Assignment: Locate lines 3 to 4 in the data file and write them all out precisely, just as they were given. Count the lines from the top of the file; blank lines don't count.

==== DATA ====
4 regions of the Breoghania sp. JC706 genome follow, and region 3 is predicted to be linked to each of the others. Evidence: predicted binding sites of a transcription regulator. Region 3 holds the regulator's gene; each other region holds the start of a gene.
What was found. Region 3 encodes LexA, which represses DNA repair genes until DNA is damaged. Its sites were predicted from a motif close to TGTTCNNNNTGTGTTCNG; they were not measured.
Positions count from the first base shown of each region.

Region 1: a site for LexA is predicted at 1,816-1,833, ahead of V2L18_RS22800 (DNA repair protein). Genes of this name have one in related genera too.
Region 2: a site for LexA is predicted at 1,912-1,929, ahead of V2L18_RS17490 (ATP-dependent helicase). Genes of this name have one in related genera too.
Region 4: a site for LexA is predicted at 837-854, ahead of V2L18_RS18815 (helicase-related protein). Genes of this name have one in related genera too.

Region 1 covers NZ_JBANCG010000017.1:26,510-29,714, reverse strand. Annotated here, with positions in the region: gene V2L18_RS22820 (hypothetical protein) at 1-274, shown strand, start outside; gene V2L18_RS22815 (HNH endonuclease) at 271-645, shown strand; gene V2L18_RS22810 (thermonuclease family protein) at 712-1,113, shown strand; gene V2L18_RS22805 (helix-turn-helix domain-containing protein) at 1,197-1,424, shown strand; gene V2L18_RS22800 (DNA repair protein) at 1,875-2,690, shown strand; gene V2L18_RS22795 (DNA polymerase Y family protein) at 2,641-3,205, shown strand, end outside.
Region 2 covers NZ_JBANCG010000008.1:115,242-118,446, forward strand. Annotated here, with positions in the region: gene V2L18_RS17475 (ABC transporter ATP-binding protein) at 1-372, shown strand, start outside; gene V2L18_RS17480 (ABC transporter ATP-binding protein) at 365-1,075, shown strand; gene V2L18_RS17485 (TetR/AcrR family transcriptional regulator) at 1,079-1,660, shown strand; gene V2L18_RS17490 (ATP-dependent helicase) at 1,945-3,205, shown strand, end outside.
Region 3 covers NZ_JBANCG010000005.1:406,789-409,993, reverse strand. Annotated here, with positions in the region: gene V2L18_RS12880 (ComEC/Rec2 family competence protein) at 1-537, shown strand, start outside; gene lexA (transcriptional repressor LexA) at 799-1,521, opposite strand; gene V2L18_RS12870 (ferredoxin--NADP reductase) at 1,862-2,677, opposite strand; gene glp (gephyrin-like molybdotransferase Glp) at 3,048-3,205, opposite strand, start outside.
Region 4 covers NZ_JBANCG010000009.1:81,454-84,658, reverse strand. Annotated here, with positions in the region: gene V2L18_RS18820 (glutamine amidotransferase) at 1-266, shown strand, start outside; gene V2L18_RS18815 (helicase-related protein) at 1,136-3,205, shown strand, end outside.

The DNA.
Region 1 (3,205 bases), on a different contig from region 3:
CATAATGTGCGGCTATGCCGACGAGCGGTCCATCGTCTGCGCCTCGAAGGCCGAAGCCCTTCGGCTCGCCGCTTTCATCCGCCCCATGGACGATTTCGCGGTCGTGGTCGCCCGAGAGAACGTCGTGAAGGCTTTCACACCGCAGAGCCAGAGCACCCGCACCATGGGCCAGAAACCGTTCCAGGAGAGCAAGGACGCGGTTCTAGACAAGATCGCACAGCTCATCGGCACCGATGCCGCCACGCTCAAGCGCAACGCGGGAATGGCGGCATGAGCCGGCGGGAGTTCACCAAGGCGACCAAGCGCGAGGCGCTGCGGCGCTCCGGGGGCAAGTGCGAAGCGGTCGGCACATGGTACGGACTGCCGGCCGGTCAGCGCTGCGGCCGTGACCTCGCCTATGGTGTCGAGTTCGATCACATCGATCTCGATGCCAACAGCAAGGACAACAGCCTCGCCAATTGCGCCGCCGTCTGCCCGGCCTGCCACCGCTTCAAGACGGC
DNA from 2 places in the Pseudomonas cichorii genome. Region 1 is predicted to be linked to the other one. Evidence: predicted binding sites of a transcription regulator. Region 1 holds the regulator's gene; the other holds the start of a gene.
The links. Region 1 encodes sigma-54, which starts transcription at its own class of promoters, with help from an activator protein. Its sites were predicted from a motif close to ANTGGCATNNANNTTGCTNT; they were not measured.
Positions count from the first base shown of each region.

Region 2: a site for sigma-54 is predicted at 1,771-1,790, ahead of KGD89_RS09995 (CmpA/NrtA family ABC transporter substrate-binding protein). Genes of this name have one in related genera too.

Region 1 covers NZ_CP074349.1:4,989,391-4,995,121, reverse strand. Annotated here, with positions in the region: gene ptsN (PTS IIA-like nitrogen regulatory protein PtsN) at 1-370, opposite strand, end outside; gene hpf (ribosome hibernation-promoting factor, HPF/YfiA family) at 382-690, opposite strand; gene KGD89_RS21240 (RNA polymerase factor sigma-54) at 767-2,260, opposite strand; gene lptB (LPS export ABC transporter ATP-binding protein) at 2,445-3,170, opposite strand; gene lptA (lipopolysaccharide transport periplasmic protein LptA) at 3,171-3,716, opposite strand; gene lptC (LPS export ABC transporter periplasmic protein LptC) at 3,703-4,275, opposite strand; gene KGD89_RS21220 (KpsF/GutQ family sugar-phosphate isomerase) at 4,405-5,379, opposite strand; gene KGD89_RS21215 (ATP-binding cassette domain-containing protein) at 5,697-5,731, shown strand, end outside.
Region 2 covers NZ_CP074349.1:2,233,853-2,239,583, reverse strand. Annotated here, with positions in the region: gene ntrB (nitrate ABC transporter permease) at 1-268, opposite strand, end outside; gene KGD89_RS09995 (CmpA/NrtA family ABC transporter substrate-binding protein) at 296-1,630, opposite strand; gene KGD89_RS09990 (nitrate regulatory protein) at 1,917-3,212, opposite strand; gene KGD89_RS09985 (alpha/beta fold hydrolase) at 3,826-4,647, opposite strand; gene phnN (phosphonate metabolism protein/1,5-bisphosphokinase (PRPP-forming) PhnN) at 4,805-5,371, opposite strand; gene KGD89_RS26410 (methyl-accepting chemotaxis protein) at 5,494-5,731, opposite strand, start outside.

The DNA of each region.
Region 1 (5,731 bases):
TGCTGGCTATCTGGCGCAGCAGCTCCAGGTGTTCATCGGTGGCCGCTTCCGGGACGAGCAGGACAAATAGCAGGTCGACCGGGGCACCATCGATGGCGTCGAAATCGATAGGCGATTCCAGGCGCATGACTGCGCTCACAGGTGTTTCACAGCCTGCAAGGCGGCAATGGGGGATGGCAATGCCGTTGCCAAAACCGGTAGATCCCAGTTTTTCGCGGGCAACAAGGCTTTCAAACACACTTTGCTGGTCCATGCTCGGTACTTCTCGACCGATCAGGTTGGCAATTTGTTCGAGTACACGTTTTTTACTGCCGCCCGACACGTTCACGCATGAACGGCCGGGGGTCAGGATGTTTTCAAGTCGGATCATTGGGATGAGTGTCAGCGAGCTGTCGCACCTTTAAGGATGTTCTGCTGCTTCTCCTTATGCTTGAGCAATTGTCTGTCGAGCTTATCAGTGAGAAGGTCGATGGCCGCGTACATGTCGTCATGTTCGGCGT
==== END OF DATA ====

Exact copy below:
Positions count from the first base shown of each region.

Region 1: a site for LexA is predicted at 1,816-1,833, ahead of V2L18_RS22800 (DNA repair protein). Genes of this name have one in related genera too.